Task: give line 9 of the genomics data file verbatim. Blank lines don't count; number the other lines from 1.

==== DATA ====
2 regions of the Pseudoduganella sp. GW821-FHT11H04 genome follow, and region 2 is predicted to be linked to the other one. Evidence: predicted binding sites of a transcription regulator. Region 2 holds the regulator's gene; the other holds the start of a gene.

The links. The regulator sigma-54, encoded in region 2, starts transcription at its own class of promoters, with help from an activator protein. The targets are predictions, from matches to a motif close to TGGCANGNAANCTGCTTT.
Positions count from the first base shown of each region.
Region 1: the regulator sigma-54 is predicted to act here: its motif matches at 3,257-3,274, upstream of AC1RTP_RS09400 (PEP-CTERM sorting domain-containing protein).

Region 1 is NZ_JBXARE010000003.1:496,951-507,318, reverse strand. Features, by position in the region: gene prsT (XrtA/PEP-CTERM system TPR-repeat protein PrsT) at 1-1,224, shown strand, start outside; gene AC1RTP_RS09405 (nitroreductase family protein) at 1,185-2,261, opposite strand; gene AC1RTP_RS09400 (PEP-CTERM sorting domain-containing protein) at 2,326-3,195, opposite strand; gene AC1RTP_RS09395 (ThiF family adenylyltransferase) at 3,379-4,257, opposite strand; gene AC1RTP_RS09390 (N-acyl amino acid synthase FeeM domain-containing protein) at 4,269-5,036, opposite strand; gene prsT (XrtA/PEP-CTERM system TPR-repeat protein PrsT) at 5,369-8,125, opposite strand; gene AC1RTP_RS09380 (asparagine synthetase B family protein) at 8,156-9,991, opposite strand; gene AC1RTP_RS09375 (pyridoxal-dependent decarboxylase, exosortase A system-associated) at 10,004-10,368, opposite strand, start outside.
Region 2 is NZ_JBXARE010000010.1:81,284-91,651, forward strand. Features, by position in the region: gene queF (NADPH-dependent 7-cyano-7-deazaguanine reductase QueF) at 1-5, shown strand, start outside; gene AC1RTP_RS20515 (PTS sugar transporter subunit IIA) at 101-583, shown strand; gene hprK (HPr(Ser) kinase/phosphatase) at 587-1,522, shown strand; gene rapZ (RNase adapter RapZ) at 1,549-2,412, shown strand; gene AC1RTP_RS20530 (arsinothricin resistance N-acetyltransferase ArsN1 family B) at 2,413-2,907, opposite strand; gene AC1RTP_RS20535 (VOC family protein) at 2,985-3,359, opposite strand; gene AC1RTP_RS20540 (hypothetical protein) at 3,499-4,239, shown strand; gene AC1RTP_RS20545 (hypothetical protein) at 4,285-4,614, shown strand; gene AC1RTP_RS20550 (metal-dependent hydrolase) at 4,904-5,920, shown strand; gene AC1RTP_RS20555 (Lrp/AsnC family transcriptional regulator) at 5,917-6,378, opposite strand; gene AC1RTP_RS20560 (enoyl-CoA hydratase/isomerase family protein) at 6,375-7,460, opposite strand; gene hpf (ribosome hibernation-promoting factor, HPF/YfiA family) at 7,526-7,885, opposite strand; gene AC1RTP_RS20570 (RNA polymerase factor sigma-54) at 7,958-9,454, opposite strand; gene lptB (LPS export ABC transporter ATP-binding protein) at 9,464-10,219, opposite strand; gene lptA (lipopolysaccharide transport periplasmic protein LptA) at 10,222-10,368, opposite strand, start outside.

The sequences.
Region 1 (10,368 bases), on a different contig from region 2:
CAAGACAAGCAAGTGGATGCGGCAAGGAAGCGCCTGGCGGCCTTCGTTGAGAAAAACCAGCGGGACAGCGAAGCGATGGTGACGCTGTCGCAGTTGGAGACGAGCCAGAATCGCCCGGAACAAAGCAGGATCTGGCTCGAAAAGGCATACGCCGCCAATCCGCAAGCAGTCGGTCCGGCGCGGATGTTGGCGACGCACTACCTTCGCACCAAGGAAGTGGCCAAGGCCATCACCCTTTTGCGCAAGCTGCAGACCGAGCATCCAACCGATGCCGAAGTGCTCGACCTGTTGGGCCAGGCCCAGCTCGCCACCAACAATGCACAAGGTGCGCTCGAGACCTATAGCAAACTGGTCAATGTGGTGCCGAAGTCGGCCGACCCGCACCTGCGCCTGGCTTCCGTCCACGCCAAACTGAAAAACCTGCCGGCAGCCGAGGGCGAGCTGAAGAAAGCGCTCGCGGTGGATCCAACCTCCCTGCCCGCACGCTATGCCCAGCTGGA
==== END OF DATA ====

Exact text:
CAAGACAAGCAAGTGGATGCGGCAAGGAAGCGCCTGGCGGCCTTCGTTGAGAAAAACCAGCGGGACAGCGAAGCGATGGTGACGCTGTCGCAGTTGGAGACGAGCCAGAATCGCCCGGAACAAAGCAGGATCTGGCTCGAAAAGGCATACGCCGCCAATCCGCAAGCAGTCGGTCCGGCGCGGATGTTGGCGACGCACTACCTTCGCACCAAGGAAGTGGCCAAGGCCATCACCCTTTTGCGCAAGCTGCAGACCGAGCATCCAACCGATGCCGAAGTGCTCGACCTGTTGGGCCAGGCCCAGCTCGCCACCAACAATGCACAAGGTGCGCTCGAGACCTATAGCAAACTGGTCAATGTGGTGCCGAAGTCGGCCGACCCGCACCTGCGCCTGGCTTCCGTCCACGCCAAACTGAAAAACCTGCCGGCAGCCGAGGGCGAGCTGAAGAAAGCGCTCGCGGTGGATCCAACCTCCCTGCCCGCACGCTATGCCCAGCTGGA